In general, medicines are unnecessary, and can be harmful for infants and children.  In severe cases of vomiting, a doctor may prescribe an anti-nausea medication for children for whom the diagnosis of viral gastroenteritis is certain.  Adults may try one of several over-the-counter antinausea or antidiarrheal medications.  Pepto-Bismol is a common used option;  be aware, however, that it can cause a black discoloration of the tongue and stools.  Imodium or Kaopectate can reduce diarrhea, but adults should consult a doctor if there is no improvement after a few doses.  Antidiarrheals are not recommended for infants and children because they delay the virus leaving the gastrointestinal tract, and can prolong symptoms of illness.  All of these medications are available without a prescription and at your local pharmacy.  Medicines should always be taken per the package’s or a doctor’s instructions.  Be sure to closely follow a doctor’s directions if you are pregnant, or have chronic illness such as diabetes or heart disease.

For cases of diarrhea that last one week or longer, probiotics may be recommended.  Probiotics help to restore the normal gut flora which may have been disrupted due to the infection.  Replacing any lost “healthy bacteria” can reduce the duration of diarrhea.

What you should eat and drink

In some cases of “stomach flu,” the infected person feels nauseous or even vomits.  After an episode of vomiting, it is best to allow the stomach to “rest” for an hour before attempting to drink fluids.  Then, take small sips of clear fluids or ice chips.  Once this is tolerated, slowly introduce more fluids.  Start with a few ounces (a half cup) at a time.  Good options for adults are electrolyte-enhanced waters, coconut water, and sports beverages such as Gatorade or Powerade.  Infants should continue breastfeeding, but a doctor may recommend the temporary use of a lactose-free infant formula for those who are formula fed.  Pedialyte may be recommended for toddlers and older children.

Once you are able to tolerate these liquids, continue drinking them for at least four to eight hours while gradually increasing the amount.  When no further vomiting occurs, it is ok to begin eating bland, solid foods like toast, jello, chicken soup, or crackers.

In addition, fluids with electrolytes are very important to replace the potassium, bicarbonate, and chloride lost in diarrhea. Carbonated beverages, those with caffeine, and fruit juices are not appropriate.  In the absence of vomiting, early introduction of food helps to speed recovery.  Start by eating complex carbohydrates (rice, wheat, potatoes, bread, cereal) and lean proteins such as meats, tofu, chicken, or fish.  Avoid foods that are high in sugar and fat for several days.  If diarrhea persists longer than expected, it may be helpful to eliminate milk and other foods with lactose until the diarrhea resolves.

Preventing the Spread of Stomach Flu

Viral gastroenteritis is a communicable disease.  It is spread through touch, followed by inadvertent ingestion of the virus. These viruses spread very easily by close contact with an infected person.  The best way to prevent the spread of gastroenteritis is to stay away from other people while ill.  At home, avoid sharing any items that you use with others in the household.  Take precautions while cleaning up infected fluids by wearing rubber gloves, and using disinfectants.  Most importantly, wash your hands frequently.

When to Call Your Doctor

Call your regular doctor if:

  • Your diarrhea lasts longer than 3 days.
  • Your symptoms become worse with treatment instead of better.
  • You have diarrhea with mucous or blood.
  • Your symptoms develop after returning from travel outside of the country.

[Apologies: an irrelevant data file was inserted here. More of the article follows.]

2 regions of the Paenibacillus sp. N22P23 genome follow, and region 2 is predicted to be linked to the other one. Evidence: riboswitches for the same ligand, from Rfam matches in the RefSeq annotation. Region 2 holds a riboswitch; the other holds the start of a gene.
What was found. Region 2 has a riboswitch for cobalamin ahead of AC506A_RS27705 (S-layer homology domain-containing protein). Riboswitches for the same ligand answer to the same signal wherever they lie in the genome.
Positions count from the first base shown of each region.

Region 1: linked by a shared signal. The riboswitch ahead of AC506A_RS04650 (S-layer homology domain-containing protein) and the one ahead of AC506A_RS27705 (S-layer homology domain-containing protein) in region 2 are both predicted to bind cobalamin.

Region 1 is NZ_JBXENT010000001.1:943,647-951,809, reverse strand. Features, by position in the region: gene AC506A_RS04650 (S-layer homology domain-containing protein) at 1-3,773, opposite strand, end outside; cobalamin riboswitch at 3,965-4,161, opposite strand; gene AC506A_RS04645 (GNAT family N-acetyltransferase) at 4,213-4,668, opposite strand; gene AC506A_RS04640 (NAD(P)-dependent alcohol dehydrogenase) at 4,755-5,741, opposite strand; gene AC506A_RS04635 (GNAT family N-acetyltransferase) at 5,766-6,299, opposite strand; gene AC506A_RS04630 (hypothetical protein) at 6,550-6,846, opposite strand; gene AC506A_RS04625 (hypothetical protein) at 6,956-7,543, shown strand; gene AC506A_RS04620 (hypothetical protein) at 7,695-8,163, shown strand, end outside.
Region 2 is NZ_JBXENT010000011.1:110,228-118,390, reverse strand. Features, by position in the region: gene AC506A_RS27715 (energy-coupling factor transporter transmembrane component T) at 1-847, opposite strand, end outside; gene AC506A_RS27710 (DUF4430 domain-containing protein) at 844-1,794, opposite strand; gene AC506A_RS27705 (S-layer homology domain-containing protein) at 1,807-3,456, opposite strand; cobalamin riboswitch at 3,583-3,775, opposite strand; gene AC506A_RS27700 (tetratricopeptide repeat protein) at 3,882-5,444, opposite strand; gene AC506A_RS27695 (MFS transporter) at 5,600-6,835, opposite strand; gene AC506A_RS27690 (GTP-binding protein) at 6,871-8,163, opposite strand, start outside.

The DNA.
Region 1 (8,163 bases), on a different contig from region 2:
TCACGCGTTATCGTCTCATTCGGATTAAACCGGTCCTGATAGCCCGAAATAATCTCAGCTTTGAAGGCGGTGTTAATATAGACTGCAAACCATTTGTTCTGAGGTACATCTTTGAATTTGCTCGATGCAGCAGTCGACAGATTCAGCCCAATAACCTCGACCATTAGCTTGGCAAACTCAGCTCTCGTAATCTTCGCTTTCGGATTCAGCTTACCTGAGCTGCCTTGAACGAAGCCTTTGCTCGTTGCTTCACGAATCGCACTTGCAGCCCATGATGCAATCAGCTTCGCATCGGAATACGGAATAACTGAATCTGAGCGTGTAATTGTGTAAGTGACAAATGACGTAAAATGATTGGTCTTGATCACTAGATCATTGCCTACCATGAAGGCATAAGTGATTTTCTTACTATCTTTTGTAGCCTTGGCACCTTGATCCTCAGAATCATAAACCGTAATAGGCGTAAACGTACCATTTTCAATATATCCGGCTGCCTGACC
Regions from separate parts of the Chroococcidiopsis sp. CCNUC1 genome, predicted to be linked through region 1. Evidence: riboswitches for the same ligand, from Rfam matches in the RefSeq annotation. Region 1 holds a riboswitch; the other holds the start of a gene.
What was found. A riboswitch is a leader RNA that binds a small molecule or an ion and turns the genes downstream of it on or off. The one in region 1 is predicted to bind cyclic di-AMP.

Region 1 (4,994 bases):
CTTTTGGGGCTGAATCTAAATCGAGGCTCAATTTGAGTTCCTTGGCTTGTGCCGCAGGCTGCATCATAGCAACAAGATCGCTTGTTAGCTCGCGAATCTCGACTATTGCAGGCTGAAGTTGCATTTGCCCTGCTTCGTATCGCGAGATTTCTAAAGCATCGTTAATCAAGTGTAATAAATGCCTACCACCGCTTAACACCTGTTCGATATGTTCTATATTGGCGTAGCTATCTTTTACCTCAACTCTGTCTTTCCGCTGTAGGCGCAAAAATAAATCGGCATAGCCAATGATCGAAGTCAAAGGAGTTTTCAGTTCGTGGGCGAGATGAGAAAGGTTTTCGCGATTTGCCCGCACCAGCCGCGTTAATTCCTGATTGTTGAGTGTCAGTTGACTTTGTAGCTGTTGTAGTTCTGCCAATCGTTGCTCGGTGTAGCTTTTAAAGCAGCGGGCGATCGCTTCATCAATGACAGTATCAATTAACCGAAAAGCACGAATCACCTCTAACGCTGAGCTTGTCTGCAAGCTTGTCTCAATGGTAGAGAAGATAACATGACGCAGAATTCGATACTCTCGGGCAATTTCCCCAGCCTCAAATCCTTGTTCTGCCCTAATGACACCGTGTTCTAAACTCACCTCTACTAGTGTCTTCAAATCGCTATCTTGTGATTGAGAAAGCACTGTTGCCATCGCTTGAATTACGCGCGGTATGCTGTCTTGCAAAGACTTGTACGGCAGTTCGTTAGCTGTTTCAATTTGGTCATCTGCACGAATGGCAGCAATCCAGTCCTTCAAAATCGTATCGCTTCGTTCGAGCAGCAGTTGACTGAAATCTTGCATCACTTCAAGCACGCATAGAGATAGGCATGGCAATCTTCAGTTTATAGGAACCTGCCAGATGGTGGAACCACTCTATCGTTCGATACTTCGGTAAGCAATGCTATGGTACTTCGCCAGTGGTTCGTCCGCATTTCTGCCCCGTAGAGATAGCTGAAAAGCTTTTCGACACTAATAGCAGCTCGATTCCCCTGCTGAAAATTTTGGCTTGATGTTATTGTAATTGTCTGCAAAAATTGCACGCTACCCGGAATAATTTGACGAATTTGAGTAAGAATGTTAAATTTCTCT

• Medicines are not helping to controlling nausea or diarrhea.
  • The nausea prevents you from taking your daily medicines for other health conditions.

Go to the emergency room if:

  • You have been vomiting for more than two days or vomiting blood.
  • You have severe abdominal cramps, nausea, vomiting, and fever.  This could be a sign of appendicitis.
  • When you’re having symptoms of dehydration such as weakness, lightheadedness, dizziness, decreased urination, or heart palpitations.

In Summary

  • The symptoms of gastroenteritis vary from person to person, but it is usually associated with nausea, vomiting, and diarrhea.
  • There is no treatment for the viruses that cause gastroenteritis;  only the symptoms can be treated.
  • The body’s immune system fights these viruses, so plenty of rest helps with recovery.
  • To reduce nausea and vomiting, avoid drinking for one hour, then gradually sip caffeine-free fluids that contain electrolytes.  Most solid foods should be avoided for at least 24 hours, but it is fine to try eating crackers, jello, or chicken broth.
  • To prevent dehydration from diarrhea, it is important to replace electrolyte losses with appropriate fluids.  Fruit juices should be avoided as well as foods that are oily or high in sugar.  Other solid foods, however, help stools become more solid, and shorten the length of time it takes for diarrhea to resolve.  “Binding foods” such as bananas, plantains, and rice are particularly helpful.
  • Viral gastroenteritis is a communicable disease. Close contact with anyone who has symptoms should be avoided.
  • If symptoms persist for more than three days or become worse with treatment, call your doctor or go to the emergency room.


Gastroenterology is the branch of medicine that manages disorders of the digestive system.  This includes the organs and glands from mouth to anus.

Below is a list of procedures that are performed by a gastroenterologist.

  • Colonoscopy
  • Gastrostomy
  • Endoscopy
  • Laparoscopy
  • Rectal or Colon Polyp Removal

Leah Alexander, MD, FAAP
Leah Alexander, MD, FAAP

Dr. Alexander began her pediatric career at Elizabeth Pediatric Group of New Jersey in 2000, and has practiced at Pediatricare Associates of New Jersey since 2005. After graduating from Kalamazoo College and Michigan State University College of Human Medicine, she completed her pediatric training at Overlook and Morristown Memorial Hospitals. She is board certified in General Pediatrics. In addition to pediatrics, Dr. Alexander pursued her interest the culinary arts with study at the French Culinary
Institute. In 2007, she opened Global Palate, LLC, catering small group events for six years. Dr. Alexander has also been a professional writer and editor since 2018, engaging in a variety of medical editing and writing projects.